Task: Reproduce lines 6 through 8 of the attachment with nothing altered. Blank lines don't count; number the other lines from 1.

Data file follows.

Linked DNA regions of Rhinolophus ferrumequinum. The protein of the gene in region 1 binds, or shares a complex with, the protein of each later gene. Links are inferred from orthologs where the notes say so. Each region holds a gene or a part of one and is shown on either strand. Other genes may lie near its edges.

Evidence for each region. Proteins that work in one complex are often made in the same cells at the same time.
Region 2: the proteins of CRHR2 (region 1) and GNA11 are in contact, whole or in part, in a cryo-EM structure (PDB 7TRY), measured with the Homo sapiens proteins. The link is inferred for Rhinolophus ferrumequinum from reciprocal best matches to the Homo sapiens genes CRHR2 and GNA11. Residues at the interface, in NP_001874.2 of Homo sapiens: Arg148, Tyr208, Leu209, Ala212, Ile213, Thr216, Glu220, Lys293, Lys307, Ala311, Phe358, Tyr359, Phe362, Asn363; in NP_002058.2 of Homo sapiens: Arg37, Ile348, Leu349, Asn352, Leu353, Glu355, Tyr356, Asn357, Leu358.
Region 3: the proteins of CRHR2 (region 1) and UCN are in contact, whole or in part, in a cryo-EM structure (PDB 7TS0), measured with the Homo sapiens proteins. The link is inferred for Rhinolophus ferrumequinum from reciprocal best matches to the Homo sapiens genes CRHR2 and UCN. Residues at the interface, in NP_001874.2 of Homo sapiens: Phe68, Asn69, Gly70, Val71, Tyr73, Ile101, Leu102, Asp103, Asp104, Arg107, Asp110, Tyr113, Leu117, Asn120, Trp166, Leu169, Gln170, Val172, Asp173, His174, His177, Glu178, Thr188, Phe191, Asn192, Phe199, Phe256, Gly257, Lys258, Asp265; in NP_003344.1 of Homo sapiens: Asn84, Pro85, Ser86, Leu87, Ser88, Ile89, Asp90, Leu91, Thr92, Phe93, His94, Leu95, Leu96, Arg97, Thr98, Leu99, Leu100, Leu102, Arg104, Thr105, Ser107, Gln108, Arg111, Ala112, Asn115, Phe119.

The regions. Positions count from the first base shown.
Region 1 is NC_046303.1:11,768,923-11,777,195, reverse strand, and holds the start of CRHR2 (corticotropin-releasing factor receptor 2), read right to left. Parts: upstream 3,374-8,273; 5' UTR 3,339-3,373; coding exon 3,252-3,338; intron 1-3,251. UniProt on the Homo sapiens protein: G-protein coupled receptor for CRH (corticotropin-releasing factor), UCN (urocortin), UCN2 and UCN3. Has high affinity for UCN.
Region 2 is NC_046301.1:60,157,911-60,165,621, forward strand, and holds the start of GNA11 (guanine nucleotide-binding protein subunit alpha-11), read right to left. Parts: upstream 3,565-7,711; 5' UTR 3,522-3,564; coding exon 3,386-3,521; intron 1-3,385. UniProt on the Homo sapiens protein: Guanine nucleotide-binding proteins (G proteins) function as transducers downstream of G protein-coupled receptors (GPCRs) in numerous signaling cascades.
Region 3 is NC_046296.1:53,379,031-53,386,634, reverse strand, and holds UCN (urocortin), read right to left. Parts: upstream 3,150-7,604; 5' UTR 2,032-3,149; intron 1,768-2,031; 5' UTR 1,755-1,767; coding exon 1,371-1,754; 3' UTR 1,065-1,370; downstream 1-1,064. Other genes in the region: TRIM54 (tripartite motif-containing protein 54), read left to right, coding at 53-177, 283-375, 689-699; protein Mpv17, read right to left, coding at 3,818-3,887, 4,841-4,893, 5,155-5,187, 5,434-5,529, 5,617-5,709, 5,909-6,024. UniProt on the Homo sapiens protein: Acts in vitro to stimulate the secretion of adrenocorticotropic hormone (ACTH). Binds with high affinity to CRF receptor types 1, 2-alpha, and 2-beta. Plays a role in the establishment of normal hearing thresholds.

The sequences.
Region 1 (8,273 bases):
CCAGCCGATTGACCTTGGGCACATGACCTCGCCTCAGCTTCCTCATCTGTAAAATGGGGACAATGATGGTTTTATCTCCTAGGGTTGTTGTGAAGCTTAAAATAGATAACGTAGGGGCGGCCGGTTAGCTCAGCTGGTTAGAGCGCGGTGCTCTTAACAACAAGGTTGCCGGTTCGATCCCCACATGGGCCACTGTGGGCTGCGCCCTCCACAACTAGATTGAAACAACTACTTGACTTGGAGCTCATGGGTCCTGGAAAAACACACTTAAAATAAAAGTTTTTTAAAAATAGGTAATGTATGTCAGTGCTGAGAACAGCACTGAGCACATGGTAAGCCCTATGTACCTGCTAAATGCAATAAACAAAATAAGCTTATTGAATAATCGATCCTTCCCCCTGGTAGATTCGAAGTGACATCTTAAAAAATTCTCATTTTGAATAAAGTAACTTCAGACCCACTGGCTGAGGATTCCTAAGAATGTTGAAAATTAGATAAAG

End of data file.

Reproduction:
Region 1 is NC_046303.1:11,768,923-11,777,195, reverse strand, and holds the start of CRHR2 (corticotropin-releasing factor receptor 2), read right to left. Parts: upstream 3,374-8,273; 5' UTR 3,339-3,373; coding exon 3,252-3,338; intron 1-3,251. UniProt on the Homo sapiens protein: G-protein coupled receptor for CRH (corticotropin-releasing factor), UCN (urocortin), UCN2 and UCN3. Has high affinity for UCN.
Region 2 is NC_046301.1:60,157,911-60,165,621, forward strand, and holds the start of GNA11 (guanine nucleotide-binding protein subunit alpha-11), read right to left. Parts: upstream 3,565-7,711; 5' UTR 3,522-3,564; coding exon 3,386-3,521; intron 1-3,385. UniProt on the Homo sapiens protein: Guanine nucleotide-binding proteins (G proteins) function as transducers downstream of G protein-coupled receptors (GPCRs) in numerous signaling cascades.
Region 3 is NC_046296.1:53,379,031-53,386,634, reverse strand, and holds UCN (urocortin), read right to left. Parts: upstream 3,150-7,604; 5' UTR 2,032-3,149; intron 1,768-2,031; 5' UTR 1,755-1,767; coding exon 1,371-1,754; 3' UTR 1,065-1,370; downstream 1-1,064. Other genes in the region: TRIM54 (tripartite motif-containing protein 54), read left to right, coding at 53-177, 283-375, 689-699; protein Mpv17, read right to left, coding at 3,818-3,887, 4,841-4,893, 5,155-5,187, 5,434-5,529, 5,617-5,709, 5,909-6,024. UniProt on the Homo sapiens protein: Acts in vitro to stimulate the secretion of adrenocorticotropic hormone (ACTH). Binds with high affinity to CRF receptor types 1, 2-alpha, and 2-beta. Plays a role in the establishment of normal hearing thresholds.